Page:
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Peter's Model Railroading | Articles | Electronics | Battery Power
S-CAB Throttle

The throttle feels good in my hand. Where my thumb is in the photo are two small slide switches. The bottom one (covered by my thumb) turns the throttle on and off. The upper one (visible) switches between normal mode and CV-programming mode. Either state is indicated by the LEDs to the left of the main two-digit display. Below the display is a slide switch to control the locomotive's direction. To the right of the display is a long slider that is used to control the locomotive's speed.

The push-button section of the throttle can be used to select a different locomotive, control the speed via the push-buttons (the mechanical slider doesn't adjust, of course), turn on and off decoder's features (lights, bells, horns, etc.), do an emergency stop, and select and program the programmable CVs.

By the base of my thumb is a USB port. That is used to connect the throttle to a computer port that can be used to charge the rechargeable battery that is inside the throttle. The USB cable is supplied with the throttle. I charge mine a couple of times per year. I have never had the throttle battery "die" on me!

At a train show in early 2015 I accidentally dropped my throttle on the concrete floor of the facilities. Ever since then something rattled inside. I finally took some time to open it up. While I had it open, I figured I'd take some photos of it for those who are curious about what's inside. On the left you can see the antenna. On the top are, from left to right, the CV slide switch, the on/off slide switch, and the USB battery-charging port.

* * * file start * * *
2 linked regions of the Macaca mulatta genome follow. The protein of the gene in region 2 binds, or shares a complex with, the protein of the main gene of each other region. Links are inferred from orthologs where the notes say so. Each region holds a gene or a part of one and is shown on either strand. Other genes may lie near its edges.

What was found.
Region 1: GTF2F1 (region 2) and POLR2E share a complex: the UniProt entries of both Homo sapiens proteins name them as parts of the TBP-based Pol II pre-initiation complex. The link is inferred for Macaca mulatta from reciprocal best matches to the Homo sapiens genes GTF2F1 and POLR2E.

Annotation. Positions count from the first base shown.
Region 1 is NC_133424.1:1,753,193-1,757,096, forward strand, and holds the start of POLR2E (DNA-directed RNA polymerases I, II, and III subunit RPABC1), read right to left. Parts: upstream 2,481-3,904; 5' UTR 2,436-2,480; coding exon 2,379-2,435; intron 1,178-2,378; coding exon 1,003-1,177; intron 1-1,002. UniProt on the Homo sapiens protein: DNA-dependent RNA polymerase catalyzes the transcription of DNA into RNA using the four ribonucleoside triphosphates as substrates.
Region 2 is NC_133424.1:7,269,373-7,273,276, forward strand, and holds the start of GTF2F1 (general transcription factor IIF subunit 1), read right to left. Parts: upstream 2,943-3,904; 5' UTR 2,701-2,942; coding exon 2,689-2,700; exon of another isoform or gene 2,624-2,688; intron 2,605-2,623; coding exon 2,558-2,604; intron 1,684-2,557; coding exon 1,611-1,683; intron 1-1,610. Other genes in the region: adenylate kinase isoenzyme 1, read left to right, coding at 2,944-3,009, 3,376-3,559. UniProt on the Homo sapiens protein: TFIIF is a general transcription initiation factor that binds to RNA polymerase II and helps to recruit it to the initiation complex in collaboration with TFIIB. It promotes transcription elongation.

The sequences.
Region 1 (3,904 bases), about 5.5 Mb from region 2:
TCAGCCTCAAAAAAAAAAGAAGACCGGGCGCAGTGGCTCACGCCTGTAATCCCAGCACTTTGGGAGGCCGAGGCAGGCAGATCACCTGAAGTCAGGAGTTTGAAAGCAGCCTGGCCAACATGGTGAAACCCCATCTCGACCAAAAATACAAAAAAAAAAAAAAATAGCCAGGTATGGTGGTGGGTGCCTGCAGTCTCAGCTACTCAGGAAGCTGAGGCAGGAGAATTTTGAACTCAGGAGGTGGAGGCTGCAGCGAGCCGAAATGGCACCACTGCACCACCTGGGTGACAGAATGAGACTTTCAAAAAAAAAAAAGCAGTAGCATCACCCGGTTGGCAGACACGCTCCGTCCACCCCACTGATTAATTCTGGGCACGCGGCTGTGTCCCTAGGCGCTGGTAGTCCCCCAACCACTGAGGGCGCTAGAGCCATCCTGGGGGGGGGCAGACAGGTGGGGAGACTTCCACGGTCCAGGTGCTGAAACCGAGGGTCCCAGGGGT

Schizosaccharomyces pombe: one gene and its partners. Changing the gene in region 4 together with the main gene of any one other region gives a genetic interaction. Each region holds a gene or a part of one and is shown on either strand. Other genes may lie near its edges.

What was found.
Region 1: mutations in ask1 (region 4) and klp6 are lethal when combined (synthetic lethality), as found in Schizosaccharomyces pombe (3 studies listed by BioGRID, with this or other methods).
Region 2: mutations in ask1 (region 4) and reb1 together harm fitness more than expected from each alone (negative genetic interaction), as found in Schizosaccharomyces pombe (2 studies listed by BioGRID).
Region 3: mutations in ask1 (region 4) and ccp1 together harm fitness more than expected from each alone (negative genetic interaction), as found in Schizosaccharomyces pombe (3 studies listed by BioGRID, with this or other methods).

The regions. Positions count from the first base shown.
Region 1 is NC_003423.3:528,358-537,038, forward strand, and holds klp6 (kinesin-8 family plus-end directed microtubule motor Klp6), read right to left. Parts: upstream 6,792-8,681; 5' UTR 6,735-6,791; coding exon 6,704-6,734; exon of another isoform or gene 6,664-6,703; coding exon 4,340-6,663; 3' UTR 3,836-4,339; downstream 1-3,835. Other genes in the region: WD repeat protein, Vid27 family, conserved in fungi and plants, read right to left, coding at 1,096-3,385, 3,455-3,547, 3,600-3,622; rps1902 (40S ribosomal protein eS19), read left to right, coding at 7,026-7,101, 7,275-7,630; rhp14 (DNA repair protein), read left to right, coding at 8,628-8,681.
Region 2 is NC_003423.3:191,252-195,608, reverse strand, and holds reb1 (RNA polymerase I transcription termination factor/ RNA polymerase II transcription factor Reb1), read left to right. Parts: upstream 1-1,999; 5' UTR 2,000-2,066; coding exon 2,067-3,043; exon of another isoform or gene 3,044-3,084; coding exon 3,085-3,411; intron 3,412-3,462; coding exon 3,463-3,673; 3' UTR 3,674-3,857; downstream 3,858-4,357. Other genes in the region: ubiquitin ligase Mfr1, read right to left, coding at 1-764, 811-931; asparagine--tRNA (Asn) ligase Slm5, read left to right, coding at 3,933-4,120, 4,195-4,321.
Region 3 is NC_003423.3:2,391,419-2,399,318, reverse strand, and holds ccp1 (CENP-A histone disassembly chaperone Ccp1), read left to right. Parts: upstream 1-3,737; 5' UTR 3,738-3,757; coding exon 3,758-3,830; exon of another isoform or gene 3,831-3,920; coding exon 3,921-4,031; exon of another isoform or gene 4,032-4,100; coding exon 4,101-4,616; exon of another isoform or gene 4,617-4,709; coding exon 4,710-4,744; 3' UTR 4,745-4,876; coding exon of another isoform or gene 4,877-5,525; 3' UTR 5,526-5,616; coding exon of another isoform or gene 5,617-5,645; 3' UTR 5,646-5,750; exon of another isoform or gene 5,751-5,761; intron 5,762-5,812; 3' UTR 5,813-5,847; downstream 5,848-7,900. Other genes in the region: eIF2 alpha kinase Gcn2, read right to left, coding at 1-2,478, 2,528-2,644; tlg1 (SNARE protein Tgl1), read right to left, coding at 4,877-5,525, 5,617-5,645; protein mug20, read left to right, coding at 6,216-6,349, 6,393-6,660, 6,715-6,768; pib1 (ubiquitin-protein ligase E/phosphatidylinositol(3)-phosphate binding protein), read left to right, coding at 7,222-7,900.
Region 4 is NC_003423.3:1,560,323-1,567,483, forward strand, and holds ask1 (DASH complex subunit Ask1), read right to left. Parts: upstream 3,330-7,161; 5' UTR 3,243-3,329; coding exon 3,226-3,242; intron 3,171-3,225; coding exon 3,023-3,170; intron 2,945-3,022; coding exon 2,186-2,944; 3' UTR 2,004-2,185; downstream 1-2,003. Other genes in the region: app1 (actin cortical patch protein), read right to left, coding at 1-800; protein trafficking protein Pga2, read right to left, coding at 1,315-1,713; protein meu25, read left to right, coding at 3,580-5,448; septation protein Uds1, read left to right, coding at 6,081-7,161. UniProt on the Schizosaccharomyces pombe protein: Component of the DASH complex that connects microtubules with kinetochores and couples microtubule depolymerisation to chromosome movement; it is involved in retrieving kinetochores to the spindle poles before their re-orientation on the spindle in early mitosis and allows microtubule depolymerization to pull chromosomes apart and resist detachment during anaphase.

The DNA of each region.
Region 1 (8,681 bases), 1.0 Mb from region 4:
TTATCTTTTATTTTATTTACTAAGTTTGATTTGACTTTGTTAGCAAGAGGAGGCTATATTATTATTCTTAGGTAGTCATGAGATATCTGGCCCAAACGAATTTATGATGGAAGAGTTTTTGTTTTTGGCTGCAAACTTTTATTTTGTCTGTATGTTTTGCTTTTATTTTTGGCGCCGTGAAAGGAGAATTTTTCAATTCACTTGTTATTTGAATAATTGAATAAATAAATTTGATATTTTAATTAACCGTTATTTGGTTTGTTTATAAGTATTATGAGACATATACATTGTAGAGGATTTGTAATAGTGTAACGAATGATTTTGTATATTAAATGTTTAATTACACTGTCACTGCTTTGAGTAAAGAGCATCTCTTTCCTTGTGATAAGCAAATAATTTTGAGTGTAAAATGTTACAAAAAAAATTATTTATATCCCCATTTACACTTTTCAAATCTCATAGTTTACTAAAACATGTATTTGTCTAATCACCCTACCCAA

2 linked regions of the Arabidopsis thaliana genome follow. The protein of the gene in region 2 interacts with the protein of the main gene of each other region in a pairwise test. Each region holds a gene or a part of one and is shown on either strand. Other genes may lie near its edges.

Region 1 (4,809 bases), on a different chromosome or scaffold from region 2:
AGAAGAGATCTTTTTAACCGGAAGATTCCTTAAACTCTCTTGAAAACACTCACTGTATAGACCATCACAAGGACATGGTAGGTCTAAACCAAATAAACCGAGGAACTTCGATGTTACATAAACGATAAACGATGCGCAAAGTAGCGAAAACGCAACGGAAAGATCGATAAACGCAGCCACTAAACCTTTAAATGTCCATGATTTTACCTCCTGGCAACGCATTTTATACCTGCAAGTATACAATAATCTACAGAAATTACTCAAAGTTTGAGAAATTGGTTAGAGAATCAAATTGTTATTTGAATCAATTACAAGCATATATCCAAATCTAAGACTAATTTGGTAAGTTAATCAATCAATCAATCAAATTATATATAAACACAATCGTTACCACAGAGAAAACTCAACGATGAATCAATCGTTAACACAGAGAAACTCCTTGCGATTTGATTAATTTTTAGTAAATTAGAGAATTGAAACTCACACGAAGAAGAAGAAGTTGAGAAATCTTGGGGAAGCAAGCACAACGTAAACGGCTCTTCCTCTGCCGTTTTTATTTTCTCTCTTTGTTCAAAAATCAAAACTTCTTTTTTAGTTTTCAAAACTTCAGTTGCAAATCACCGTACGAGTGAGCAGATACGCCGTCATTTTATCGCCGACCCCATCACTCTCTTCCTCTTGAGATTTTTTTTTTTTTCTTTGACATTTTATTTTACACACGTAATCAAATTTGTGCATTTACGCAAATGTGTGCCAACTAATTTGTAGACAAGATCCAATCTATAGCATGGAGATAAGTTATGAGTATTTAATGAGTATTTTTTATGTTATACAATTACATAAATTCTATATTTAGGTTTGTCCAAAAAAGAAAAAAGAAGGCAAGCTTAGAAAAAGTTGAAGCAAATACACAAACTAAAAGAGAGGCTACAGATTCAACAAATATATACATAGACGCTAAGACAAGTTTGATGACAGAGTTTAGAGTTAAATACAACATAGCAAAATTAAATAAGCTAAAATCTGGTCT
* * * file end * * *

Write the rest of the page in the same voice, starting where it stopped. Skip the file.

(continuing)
There is an NWSL rechargeable battery in the throttle, identical to the one I have installed in my S-scale NW2 switcher. Remember, I bought mine in 2012, so the newer versions of the throttle may have a different battery inside.

It is held in place with some Velcro®. This, actually, turned out to be my "problem". The battery had almost completely slipped off of the other Velcro piece, which was the source of the rattle. So, the throttle survived the fall intact; not even an exterior scratch!

While I had it open, I snapped a photo of the Linx radio-frequency module that sends out the signal to the receiver in the locomotive. This is the same chip that the CVP T5000 throttle uses to send its signals out. This transmitter module is no longer manufactured by Linx, but the new throttles being sold by Neil use a transmitter that is backward-compatible. The "916" in the model number indicates 916MHz broadcasting frequency. Linx Technologies was bought out by TE Connectivity.

The long chip shown in this photo is the one that may need to be replaced if Neil comes out with a significant upgrade to the throttle. I updated my chip to version 2.5 in June 2021. The old chip was hard to remove, but the new chip went in easily. The only thing I noticed was that my default locomotive ID selection was reset back to the default of "3", but that is easy to change.